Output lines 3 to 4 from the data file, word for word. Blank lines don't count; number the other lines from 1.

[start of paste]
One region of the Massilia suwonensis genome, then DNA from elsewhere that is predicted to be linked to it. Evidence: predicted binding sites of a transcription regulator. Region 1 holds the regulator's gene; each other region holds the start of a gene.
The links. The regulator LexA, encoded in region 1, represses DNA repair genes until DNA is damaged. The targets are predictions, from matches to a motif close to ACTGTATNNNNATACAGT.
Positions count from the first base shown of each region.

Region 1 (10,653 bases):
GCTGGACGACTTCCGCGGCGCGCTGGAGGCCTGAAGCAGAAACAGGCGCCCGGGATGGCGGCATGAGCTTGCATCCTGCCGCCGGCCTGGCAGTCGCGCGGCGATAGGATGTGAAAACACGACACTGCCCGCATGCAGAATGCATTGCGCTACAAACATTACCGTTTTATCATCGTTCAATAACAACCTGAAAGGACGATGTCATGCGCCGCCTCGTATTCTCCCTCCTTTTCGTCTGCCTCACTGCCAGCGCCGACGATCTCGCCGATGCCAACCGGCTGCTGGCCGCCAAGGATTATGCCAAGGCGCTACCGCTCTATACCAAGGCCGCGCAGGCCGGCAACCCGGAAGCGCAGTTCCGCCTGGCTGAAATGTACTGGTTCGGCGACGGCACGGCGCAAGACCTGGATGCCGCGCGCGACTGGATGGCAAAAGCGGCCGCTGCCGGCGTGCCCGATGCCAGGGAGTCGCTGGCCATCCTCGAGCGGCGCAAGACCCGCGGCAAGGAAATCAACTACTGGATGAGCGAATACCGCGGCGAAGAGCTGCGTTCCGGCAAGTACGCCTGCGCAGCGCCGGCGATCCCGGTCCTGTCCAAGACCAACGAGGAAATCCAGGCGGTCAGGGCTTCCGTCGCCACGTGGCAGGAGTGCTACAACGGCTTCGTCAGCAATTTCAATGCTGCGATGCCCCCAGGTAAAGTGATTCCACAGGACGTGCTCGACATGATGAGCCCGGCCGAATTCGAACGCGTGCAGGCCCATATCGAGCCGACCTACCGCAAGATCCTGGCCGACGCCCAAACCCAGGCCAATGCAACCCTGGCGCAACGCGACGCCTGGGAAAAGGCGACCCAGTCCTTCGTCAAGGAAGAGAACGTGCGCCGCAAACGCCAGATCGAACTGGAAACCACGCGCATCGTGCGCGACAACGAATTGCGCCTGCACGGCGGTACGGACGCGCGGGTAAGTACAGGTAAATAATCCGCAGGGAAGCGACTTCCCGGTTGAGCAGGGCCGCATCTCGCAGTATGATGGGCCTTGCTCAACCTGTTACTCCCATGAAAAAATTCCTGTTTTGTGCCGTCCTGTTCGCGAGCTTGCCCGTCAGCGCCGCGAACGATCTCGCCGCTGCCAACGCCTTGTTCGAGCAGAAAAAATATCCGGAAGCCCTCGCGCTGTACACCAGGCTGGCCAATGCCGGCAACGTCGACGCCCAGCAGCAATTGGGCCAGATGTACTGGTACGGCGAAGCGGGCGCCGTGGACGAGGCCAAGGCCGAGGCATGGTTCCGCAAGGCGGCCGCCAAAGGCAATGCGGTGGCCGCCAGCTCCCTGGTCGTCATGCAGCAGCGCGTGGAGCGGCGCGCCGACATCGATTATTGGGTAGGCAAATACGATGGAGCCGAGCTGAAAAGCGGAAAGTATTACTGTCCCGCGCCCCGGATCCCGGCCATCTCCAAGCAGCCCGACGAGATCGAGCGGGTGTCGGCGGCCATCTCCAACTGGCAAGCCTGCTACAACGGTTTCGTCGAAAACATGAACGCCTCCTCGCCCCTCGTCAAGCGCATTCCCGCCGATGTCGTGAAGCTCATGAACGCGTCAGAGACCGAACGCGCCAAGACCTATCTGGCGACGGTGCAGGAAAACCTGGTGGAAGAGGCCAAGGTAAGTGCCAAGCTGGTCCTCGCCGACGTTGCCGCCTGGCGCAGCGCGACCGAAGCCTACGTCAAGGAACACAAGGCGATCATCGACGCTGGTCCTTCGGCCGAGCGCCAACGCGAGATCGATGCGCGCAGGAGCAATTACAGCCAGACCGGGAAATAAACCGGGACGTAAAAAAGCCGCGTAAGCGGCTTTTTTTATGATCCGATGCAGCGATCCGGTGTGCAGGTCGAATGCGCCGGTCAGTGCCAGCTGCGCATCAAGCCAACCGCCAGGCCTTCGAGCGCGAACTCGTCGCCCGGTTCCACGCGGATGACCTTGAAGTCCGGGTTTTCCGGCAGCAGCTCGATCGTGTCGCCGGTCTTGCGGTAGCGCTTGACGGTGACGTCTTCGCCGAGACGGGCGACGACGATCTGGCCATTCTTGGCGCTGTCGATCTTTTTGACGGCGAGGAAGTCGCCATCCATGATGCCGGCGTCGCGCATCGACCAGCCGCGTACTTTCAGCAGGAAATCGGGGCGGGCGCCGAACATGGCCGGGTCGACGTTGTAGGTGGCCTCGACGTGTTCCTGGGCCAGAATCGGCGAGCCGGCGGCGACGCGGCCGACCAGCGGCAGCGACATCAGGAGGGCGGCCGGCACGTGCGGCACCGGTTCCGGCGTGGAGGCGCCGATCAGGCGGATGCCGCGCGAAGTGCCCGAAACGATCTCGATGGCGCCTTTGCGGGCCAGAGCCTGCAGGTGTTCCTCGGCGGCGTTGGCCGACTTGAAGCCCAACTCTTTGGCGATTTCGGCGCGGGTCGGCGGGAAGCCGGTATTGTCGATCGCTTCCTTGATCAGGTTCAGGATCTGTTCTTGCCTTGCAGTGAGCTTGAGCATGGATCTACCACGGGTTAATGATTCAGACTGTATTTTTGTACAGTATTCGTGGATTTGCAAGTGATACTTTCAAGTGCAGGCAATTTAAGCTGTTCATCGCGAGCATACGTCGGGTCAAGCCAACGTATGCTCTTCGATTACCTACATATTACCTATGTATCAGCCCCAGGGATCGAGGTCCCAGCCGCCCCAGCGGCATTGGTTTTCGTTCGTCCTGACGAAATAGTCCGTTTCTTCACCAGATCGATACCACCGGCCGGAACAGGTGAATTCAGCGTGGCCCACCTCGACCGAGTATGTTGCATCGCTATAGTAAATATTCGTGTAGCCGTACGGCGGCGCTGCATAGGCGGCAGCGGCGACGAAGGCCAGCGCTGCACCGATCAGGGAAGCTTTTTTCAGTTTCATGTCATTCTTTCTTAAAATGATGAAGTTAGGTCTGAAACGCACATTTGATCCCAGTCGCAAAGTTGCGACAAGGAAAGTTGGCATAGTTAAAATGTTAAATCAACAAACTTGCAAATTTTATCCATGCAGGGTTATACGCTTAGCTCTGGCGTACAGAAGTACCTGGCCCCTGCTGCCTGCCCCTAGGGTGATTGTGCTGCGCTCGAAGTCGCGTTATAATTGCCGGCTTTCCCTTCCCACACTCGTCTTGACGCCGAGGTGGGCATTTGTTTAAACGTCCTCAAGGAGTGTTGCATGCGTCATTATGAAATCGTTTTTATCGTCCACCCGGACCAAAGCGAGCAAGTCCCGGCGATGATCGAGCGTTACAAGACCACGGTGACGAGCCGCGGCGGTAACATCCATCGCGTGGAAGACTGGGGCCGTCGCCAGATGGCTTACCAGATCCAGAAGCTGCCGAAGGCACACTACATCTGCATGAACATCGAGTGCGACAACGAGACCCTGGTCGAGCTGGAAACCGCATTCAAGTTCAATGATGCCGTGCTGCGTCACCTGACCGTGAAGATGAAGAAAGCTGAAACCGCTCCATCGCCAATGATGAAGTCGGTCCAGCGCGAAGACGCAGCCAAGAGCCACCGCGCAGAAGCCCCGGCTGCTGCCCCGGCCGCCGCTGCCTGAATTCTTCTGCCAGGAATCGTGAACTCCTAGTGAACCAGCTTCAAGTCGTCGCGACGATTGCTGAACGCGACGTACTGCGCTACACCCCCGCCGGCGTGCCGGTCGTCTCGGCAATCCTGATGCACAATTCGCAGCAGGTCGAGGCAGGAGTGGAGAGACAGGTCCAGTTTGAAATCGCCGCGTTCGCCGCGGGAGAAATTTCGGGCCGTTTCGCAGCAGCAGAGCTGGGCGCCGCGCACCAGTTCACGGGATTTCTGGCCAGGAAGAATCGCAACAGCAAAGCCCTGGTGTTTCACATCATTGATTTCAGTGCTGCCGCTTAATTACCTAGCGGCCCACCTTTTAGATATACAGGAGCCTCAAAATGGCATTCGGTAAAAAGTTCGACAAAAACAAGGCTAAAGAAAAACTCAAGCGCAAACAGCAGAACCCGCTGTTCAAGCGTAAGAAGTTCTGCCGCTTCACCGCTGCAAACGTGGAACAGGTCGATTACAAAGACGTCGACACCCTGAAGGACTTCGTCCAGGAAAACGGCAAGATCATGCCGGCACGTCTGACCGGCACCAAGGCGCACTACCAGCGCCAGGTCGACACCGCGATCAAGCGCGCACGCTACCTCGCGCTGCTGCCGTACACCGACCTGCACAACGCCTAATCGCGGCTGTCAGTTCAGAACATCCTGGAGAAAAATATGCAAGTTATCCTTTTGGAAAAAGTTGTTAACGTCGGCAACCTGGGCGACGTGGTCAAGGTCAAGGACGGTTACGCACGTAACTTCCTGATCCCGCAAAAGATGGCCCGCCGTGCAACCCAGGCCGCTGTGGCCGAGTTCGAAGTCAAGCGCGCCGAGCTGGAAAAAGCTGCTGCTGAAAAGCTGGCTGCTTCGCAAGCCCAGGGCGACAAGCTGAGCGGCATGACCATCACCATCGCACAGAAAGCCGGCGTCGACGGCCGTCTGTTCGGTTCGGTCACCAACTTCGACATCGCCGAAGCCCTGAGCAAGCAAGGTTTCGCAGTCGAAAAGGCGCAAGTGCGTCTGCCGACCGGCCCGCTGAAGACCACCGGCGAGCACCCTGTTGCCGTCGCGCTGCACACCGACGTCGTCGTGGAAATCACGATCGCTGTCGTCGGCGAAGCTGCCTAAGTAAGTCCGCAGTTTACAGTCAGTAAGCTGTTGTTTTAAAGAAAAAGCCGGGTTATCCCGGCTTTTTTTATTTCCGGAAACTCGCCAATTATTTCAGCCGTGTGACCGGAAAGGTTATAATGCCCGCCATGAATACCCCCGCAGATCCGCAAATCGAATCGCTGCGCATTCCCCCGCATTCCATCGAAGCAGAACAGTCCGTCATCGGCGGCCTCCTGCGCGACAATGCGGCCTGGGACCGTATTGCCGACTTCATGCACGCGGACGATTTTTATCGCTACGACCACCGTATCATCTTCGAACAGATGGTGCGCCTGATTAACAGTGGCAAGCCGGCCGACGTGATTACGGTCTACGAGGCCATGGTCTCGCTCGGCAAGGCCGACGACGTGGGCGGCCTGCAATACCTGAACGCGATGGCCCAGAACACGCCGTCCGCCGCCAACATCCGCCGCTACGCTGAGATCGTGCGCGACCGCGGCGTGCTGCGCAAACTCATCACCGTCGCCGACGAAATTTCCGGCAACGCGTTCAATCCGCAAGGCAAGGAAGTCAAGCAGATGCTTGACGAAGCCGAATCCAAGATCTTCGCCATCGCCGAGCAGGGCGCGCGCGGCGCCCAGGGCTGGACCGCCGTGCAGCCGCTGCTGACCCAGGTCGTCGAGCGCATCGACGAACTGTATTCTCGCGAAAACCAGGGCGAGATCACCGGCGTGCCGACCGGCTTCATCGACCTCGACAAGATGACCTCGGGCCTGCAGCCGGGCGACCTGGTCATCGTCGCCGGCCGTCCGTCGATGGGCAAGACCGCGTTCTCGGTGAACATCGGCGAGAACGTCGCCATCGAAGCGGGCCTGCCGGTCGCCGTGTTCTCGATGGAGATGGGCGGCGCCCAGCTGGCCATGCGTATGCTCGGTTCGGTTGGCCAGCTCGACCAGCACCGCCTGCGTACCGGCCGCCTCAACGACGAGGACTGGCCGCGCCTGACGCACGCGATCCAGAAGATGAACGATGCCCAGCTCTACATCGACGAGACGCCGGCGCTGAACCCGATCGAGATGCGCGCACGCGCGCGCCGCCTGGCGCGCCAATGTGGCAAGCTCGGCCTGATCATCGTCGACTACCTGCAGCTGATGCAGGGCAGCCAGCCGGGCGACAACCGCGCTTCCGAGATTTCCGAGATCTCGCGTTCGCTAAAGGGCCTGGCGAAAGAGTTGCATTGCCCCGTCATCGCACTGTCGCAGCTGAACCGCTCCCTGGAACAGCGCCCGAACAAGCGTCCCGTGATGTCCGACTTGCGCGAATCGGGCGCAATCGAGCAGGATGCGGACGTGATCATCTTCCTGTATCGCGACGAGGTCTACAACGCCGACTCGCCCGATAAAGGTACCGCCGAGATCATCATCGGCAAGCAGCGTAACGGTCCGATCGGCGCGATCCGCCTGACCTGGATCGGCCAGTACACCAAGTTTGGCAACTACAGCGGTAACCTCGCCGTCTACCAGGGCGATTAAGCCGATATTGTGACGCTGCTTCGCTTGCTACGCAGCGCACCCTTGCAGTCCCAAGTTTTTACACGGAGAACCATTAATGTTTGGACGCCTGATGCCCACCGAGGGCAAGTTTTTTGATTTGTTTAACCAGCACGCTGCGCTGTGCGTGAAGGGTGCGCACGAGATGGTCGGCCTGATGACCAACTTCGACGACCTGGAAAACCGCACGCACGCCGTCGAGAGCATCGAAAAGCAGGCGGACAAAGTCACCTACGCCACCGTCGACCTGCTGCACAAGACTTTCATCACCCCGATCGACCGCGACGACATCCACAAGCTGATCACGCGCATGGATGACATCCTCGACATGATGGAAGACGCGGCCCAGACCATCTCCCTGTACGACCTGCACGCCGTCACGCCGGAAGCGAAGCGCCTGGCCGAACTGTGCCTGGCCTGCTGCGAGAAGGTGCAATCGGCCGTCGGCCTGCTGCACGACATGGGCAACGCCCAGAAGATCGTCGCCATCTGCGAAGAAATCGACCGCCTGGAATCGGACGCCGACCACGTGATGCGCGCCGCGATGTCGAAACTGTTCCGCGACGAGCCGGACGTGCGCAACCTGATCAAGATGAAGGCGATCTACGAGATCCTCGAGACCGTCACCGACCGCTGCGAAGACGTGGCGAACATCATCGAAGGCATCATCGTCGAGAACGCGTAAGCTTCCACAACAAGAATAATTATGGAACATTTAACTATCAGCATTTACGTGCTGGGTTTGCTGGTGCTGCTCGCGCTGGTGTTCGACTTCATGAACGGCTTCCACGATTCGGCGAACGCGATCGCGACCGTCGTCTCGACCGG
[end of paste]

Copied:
Positions count from the first base shown of each region.

Region 1 (10,653 bases):